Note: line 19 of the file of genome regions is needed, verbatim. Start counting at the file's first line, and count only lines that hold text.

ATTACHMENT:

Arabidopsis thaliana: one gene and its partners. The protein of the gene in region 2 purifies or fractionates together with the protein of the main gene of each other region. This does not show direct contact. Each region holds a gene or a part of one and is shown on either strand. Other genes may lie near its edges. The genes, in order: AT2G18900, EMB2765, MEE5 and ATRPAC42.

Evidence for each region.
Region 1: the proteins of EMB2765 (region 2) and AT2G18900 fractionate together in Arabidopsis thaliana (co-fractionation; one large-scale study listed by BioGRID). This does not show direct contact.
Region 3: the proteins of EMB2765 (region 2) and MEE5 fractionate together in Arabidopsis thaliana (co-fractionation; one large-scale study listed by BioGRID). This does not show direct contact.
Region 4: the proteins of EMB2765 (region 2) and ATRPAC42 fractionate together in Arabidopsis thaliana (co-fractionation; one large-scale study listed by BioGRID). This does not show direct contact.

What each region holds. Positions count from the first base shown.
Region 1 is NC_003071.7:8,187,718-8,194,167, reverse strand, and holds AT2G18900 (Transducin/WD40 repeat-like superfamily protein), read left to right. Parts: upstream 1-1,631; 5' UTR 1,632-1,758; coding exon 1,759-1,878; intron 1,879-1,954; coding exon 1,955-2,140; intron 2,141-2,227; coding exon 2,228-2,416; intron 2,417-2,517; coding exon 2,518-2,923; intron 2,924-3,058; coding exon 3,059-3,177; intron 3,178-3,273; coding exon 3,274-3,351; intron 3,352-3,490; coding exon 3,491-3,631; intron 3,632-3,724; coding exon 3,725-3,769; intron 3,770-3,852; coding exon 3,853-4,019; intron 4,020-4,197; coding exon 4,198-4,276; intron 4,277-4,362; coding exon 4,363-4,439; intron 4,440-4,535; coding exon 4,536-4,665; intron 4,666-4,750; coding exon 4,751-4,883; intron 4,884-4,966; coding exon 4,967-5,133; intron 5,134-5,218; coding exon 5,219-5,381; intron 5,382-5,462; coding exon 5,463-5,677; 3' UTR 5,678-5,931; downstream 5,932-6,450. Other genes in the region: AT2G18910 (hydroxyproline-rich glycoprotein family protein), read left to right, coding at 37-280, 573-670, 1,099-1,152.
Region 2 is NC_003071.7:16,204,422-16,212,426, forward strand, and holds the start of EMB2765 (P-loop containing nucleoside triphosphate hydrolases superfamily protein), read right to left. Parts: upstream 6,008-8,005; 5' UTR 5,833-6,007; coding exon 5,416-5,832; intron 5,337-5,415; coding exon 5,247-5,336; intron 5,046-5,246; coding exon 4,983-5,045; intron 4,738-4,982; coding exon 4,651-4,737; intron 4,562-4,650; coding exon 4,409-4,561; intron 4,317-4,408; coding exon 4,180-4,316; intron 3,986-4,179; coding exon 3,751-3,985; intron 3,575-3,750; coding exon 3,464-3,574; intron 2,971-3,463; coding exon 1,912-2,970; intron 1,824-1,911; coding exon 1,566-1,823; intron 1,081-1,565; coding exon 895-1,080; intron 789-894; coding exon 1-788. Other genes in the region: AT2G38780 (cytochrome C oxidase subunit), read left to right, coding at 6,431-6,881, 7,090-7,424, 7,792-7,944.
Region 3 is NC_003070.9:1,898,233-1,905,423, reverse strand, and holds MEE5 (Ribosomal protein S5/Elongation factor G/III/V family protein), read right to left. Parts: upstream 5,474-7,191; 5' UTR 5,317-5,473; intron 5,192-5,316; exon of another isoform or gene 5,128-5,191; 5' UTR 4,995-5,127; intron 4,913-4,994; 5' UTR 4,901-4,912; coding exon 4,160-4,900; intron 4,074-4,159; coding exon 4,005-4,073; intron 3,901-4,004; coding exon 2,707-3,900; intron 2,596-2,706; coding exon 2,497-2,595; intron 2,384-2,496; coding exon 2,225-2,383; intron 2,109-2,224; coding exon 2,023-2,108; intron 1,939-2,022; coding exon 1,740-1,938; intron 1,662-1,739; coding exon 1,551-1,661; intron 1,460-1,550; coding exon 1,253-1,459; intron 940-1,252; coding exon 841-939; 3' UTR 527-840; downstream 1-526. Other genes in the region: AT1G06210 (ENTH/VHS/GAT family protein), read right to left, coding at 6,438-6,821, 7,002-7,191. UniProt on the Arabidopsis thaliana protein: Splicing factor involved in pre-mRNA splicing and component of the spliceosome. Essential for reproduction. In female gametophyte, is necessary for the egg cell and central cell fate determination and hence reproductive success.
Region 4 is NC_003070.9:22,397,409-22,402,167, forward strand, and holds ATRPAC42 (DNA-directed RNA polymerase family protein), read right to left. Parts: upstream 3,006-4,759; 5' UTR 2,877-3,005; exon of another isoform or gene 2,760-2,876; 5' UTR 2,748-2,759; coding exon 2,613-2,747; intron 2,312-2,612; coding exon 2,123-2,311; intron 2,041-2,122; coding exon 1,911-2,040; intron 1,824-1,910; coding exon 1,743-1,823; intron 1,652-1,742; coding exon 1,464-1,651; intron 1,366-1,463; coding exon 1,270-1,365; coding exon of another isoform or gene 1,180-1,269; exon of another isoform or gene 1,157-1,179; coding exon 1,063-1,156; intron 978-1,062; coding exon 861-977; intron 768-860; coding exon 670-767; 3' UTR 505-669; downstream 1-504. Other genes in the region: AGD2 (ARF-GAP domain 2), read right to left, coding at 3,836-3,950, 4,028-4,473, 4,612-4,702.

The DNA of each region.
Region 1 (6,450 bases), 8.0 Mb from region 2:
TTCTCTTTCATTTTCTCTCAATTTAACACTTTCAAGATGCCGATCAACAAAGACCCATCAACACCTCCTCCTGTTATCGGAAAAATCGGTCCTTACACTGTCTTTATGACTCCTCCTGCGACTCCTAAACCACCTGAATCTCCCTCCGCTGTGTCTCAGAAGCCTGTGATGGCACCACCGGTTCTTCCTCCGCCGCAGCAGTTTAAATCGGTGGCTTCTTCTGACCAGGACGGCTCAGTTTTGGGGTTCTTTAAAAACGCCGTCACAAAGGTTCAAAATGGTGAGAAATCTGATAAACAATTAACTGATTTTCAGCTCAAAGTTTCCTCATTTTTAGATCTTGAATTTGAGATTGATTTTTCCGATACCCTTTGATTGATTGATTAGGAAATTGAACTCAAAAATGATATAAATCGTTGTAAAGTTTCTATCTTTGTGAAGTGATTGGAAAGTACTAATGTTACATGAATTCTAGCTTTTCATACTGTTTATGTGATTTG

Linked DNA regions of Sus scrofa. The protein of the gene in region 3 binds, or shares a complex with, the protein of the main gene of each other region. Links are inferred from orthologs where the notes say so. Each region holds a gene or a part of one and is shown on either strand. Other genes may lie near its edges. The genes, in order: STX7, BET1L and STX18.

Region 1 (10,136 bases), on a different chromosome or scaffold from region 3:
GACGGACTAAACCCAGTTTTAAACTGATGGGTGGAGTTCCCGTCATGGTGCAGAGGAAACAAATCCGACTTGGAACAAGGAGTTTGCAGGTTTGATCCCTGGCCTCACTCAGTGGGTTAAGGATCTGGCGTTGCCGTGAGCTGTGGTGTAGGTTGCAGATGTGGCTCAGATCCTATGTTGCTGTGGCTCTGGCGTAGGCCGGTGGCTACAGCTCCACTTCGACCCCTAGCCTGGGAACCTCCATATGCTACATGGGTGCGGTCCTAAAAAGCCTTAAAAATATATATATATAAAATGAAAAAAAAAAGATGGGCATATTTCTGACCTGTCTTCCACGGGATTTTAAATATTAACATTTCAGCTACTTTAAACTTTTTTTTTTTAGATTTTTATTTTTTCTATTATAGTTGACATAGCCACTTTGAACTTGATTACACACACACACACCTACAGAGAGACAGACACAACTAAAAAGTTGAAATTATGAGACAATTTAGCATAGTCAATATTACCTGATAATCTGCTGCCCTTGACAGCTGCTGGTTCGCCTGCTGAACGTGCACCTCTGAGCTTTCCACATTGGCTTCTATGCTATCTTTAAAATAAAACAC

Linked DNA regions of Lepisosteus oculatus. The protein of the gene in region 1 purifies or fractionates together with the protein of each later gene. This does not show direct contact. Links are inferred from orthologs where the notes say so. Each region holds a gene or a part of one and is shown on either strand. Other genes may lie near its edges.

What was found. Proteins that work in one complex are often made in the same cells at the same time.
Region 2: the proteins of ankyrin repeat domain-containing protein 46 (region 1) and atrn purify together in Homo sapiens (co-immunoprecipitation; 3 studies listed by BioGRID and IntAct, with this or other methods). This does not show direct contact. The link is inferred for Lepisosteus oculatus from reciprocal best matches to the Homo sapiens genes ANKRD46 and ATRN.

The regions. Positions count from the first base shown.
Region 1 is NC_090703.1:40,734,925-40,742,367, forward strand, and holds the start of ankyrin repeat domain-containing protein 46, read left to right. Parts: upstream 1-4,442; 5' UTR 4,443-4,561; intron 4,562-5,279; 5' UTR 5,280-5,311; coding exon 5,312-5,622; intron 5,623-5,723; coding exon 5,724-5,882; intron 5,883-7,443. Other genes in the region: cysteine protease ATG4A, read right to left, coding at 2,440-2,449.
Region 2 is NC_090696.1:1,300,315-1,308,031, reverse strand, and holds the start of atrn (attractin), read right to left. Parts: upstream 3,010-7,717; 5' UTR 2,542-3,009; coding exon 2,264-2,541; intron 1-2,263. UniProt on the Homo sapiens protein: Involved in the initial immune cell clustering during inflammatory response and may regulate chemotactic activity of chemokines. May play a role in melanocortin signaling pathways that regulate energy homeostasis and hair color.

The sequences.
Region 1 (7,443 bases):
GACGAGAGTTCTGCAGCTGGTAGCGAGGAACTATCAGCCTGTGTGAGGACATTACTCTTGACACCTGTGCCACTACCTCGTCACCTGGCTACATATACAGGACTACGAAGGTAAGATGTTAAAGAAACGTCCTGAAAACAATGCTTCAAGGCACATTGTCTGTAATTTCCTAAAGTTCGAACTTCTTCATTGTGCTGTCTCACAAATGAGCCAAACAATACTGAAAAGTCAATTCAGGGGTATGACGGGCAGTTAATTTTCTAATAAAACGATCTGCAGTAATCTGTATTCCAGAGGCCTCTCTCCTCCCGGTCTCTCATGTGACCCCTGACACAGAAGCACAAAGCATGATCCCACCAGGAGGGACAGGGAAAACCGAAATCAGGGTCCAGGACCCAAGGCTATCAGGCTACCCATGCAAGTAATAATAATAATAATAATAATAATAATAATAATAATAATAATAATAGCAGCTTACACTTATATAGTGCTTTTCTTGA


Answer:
Region 2: the proteins of ankyrin repeat domain-containing protein 46 (region 1) and atrn purify together in Homo sapiens (co-immunoprecipitation; 3 studies listed by BioGRID and IntAct, with this or other methods). This does not show direct contact. The link is inferred for Lepisosteus oculatus from reciprocal best matches to the Homo sapiens genes ANKRD46 and ATRN.